Located in the southernmost reaches of Hocking Hills State Park, Ash Cave is beyond doubt one of the most spectacular features in the entire park. It is the largest, most impressive recess cave in Ohio, and is named after the huge pile of ashes found in the cave by early settlers. The horseshoe-shaped cave is massive; measuring 700 feet from end to end, 100 feet deep from the rear cave wall to its front edge with the rim rising 90 feet high. When there has been enough rain, a small tributary of the East Fork of Queer Creek cascades over the rim forming a beautiful waterfall.
This image of Ash Cave was taken about half an hour after sunset in almost complete darkness. I wanted the scene to be fairly dark so I could try a technique called “light painting.” Light painting isn’t a new technique, but I’ve wanted to experiment with it for some time and decided this would be a good opportunity to give it a try. After a few test exposures, I decided to use an exposure of 30 seconds at f/11 with an ISO speed of 800. A good friend helped me by lighting the cave wall directly behind the waterfall with a powerful spot light while I fired an external flash several times to bring out additional details of the cave during the exposure. I’m really pleased with this image, especially since it’s my first serious attempt at light painting. Now that I’ve gotten a little experience with it, I can’t wait to try it again…. I’ve already thought of a lot of creative uses for it!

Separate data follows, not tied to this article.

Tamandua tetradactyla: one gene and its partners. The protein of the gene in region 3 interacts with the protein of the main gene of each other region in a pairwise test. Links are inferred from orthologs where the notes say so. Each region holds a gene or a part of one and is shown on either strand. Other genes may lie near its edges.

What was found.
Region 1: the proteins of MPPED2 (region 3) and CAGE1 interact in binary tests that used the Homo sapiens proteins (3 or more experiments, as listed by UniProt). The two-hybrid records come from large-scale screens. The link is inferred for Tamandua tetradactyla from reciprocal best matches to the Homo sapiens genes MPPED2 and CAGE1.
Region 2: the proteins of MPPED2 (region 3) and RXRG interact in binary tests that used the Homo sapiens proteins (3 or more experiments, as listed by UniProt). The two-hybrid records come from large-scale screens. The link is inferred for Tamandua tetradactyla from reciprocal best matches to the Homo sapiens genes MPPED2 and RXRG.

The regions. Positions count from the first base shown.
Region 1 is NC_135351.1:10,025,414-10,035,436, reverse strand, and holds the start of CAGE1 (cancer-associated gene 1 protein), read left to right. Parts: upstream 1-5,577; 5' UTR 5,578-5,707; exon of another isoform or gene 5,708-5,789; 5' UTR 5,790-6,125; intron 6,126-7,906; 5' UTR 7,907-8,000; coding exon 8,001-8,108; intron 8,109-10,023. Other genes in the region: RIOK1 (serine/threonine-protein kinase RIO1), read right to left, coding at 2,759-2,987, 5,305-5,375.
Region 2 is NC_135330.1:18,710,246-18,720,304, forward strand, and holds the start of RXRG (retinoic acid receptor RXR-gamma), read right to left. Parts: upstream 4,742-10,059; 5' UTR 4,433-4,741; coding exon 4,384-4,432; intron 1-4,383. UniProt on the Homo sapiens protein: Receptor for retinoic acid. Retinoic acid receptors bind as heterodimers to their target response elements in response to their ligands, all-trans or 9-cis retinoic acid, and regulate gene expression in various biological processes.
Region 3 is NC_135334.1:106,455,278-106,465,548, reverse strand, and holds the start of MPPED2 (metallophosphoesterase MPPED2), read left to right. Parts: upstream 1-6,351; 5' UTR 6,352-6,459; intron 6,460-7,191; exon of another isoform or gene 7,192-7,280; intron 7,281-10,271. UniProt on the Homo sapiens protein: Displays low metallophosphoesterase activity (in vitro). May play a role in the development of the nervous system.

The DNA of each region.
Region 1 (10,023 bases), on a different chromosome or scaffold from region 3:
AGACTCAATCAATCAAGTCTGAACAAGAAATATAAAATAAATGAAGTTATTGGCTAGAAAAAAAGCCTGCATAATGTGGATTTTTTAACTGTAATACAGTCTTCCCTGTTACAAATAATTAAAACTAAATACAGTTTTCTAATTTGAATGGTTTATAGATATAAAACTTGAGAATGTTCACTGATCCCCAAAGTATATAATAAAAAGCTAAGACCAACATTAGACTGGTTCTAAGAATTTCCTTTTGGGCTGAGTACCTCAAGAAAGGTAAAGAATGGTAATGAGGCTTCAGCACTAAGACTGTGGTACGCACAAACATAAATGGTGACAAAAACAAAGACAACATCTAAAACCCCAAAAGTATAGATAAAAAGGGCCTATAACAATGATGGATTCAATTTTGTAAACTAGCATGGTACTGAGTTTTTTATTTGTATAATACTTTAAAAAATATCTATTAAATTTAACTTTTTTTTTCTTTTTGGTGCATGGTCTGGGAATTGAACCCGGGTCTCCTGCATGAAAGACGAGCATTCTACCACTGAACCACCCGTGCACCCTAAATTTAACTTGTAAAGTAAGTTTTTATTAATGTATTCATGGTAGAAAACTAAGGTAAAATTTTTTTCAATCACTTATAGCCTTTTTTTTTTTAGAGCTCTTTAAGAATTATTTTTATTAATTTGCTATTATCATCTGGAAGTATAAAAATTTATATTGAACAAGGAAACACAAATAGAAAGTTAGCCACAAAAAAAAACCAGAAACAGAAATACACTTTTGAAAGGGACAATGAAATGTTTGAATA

To see more images of Ash Cave and other areas of the park, see my Hocking Hills State Park gallery here.
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